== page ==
The week ahead will probably be most notable for its series of geopolitical events, starting with the G7 meeting in Germany, rolling through the NATO summit in Madrid and ending with a keynote speech by China’s President Xi to mark the 25th anniversary of the handover of Hong Kong to China. The ECB’s annual Sintra Forum on Central Banking will be the focal point in central bank terms, in addition to another busy schedule of other central bank speakers, and the delayed Brazil BCB quarterly inflation report. The US dominates the data schedule via way of Consumer Confidence, Durable Goods, Personal Income/PCE, House Prices and Auto Sales, the Eurozone has provisional CPI readings, the UK looks to credit aggregates, BRC Shop and Nationwide House Prices, while Japan has Tokyo CPI and BoJ Q2 Tankan, Canada April GDP and Australia Retail Sales. The week ends with Manufacturing PMIs/ISM, which are likely to underline that the energy crisis along with geopolitical tensions are prompting some demand destruction, easing some supply chain bottlenecks, though not in labour markets. Price action in the commodity space remains subject to concerns about the global economy, often temporarily overriding underlying supply and demand considerations, which generally reassert themselves, once the flow of ‘paper’ trades has ironed itself out. As elsewhere, market liquidity conditions remain very poor. The week brings the monthly OPEC production meeting, the EIA’s monthly Production report, USDA acreage estimates and a slew of other grains & oilseeds reports, the International Cotton Advisory committee’s S&D report, and there are two major Lithium conferences in Australia and USA.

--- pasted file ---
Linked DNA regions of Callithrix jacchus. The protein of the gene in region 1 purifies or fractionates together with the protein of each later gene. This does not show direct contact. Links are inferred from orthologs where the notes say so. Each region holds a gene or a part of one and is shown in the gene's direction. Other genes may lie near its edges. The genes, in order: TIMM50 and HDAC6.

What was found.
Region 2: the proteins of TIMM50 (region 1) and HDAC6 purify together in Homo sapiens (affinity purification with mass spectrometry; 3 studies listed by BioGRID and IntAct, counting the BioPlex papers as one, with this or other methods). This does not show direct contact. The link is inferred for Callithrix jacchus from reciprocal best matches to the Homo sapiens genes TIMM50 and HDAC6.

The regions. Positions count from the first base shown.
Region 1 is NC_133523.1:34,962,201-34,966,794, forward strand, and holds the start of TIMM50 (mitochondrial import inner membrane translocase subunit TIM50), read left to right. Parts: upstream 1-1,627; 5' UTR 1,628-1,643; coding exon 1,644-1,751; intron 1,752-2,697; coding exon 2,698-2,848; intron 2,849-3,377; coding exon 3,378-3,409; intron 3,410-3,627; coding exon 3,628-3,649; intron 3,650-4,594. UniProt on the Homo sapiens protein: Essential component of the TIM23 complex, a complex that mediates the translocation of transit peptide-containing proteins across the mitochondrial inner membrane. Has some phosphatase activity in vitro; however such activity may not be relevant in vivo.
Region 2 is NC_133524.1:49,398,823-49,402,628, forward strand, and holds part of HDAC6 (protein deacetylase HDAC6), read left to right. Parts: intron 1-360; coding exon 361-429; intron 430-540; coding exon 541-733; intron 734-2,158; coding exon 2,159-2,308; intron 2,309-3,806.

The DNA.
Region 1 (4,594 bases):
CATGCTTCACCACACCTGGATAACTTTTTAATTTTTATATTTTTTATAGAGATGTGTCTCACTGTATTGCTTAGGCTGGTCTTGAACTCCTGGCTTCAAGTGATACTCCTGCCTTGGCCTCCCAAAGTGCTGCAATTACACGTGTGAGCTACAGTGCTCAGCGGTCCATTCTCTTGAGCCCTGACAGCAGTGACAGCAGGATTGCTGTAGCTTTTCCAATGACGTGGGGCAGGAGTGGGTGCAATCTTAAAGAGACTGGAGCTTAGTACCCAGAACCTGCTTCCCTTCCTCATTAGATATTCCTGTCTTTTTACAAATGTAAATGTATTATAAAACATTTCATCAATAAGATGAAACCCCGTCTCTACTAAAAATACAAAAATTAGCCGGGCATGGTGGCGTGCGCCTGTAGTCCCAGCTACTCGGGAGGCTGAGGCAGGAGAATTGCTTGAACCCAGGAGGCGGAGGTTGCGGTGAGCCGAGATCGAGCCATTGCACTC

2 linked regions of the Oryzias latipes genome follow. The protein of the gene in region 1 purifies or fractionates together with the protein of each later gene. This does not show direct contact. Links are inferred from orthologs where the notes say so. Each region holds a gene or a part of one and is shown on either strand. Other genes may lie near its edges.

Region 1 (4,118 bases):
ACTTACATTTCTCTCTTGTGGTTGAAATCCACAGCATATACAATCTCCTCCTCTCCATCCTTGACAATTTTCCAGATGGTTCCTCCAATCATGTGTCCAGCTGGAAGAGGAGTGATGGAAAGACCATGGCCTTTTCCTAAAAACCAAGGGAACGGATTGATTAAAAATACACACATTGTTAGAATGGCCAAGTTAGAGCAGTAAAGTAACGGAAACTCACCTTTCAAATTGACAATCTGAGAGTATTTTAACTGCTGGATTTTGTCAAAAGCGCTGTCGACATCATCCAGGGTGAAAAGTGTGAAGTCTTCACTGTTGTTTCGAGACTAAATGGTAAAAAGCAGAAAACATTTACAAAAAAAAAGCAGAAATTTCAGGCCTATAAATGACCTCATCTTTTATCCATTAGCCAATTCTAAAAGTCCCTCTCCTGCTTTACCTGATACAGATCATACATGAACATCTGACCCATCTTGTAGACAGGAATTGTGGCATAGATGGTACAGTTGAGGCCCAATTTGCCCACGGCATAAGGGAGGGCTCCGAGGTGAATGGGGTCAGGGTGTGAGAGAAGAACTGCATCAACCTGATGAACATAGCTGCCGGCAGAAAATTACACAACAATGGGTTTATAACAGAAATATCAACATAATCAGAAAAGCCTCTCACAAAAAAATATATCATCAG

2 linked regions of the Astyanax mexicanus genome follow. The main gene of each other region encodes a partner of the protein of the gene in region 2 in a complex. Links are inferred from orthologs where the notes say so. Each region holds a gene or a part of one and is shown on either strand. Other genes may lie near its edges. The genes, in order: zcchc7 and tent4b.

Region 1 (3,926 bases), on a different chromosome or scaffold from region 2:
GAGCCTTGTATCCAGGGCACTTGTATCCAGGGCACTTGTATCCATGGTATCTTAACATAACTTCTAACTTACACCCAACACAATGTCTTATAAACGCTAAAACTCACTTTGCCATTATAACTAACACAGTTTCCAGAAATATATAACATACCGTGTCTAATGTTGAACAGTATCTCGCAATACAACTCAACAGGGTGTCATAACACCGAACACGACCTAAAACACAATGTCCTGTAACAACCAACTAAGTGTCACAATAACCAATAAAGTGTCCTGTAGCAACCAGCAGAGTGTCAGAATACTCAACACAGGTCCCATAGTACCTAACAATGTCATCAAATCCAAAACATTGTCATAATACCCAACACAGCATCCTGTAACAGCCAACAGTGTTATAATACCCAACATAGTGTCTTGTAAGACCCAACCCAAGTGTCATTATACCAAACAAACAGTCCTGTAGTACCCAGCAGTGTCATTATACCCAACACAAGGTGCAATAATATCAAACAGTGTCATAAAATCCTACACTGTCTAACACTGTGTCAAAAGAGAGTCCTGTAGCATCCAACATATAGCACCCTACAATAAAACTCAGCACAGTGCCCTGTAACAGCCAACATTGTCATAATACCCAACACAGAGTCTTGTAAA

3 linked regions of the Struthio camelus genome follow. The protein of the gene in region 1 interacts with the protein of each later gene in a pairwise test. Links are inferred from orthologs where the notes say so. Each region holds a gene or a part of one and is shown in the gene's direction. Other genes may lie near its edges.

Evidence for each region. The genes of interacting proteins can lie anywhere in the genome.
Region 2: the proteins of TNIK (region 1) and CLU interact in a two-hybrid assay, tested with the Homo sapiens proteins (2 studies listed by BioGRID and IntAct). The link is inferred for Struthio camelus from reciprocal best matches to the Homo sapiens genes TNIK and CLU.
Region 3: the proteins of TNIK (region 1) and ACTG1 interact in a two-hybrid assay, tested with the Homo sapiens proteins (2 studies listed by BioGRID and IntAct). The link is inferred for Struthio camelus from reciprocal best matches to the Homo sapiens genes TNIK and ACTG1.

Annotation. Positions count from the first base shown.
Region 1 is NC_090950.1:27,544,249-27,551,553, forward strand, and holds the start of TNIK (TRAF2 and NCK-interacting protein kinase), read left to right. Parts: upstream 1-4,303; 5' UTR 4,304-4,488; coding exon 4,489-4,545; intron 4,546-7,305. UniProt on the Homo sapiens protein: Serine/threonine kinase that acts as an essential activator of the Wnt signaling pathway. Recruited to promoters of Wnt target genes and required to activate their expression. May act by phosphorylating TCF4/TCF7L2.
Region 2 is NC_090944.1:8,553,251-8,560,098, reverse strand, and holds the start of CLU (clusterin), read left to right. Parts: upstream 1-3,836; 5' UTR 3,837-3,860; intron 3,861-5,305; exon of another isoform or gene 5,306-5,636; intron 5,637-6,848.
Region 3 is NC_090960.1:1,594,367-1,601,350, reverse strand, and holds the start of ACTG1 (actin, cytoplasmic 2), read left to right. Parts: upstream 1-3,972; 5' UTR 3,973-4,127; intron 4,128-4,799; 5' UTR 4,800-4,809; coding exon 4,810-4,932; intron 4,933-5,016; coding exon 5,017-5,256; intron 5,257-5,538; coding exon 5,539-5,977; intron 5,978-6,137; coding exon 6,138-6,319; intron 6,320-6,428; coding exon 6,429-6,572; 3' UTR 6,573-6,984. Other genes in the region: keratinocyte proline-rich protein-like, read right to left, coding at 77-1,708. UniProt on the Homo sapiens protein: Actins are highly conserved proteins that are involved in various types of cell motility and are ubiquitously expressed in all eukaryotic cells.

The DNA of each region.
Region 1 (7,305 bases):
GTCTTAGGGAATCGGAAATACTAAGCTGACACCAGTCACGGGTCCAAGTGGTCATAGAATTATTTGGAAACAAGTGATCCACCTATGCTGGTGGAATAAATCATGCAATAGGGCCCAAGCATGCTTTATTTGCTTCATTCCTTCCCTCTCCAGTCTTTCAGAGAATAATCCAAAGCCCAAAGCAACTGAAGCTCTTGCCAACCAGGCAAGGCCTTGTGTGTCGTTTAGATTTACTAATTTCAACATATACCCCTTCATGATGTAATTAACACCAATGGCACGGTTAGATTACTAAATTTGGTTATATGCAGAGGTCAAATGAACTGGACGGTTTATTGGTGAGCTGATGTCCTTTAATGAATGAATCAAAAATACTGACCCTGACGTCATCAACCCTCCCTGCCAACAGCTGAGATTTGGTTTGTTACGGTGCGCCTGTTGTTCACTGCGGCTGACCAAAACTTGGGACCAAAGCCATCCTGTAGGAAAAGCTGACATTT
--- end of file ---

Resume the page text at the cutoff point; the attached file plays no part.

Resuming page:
Statistically Eurozone HICP inflation readings take top billing, with sizeable jumps seen for France (6.4% y/y vs. 5.8%) and Spain (8.8% vs. 8.5%) and Italy (7.8% vs. 7.3% and little change in Germany (8.8% vs 8.7%) and Italy. Given that the ECB has pre-announced a 25 bps hike in July, and with Q3 likely to see a further increase, a 50 bps hike in September seems inevitable, barring the quite probability of a further sharp tightening in financial conditions, which will likely create an even greater headache for the world’s major central banks. EC Confidence surveys are expected to echo PMIs with broad based and relatively sharp fall in all categories, while US Consumer Confidence is seen tumbling to 100.0 from 106.4, which would be the lowest reading since February 2021. US Pending Home Sales are forecast to tumble another 3.9% m/m, while House Price indices (for April) are expected to post further sharp gains (1.6% and 1.8% m/m). Durable Goods Orders are seen posting at best tepid increased on headline and core measures. The focus will however be on the PCE deflators, which are expected to accelerate in m/m terms to 0.7% m/m headline edging up the y/y rate yo 6.4%, with core seen up 0.4% m/m, for a 0.1 ppt dip in the y/y rate to 4.8%. US Auto Sales are likely to bounce from an abject 12.69 Mln SAAR pace in May to a still weak 13.4 Mln, as low inventories and output continue to constrain, the cumulative short fall relative to the avg 2018/19 pace since the start of the pandemic now amounts to around 6.0 Mln. Japan’s Q2 Tankan is forecast to show current Manufacturing DIs little changed, but outlooks upgraded, while Services measure pick up sharply in current and outlook terms, in turn helping to boost All Industry CapEx to 8.3%, after a tepid 2.2% in Q1. For the UK the Lloyds Business Barometer seems likely to reverse some of May’s unexpected rebound to 38 from April’s 33, and with household finances under pressure, there will be particular focus on the growth in credit card spending, which surged in April, with overall Consumer Credit expected to ease slightly, while Mortgage Approvals are seen dipping to 64K from 66K. But overall it remains the case that high frequency data will offer more valuable insights into the extent of the current slowdown and demand destruction.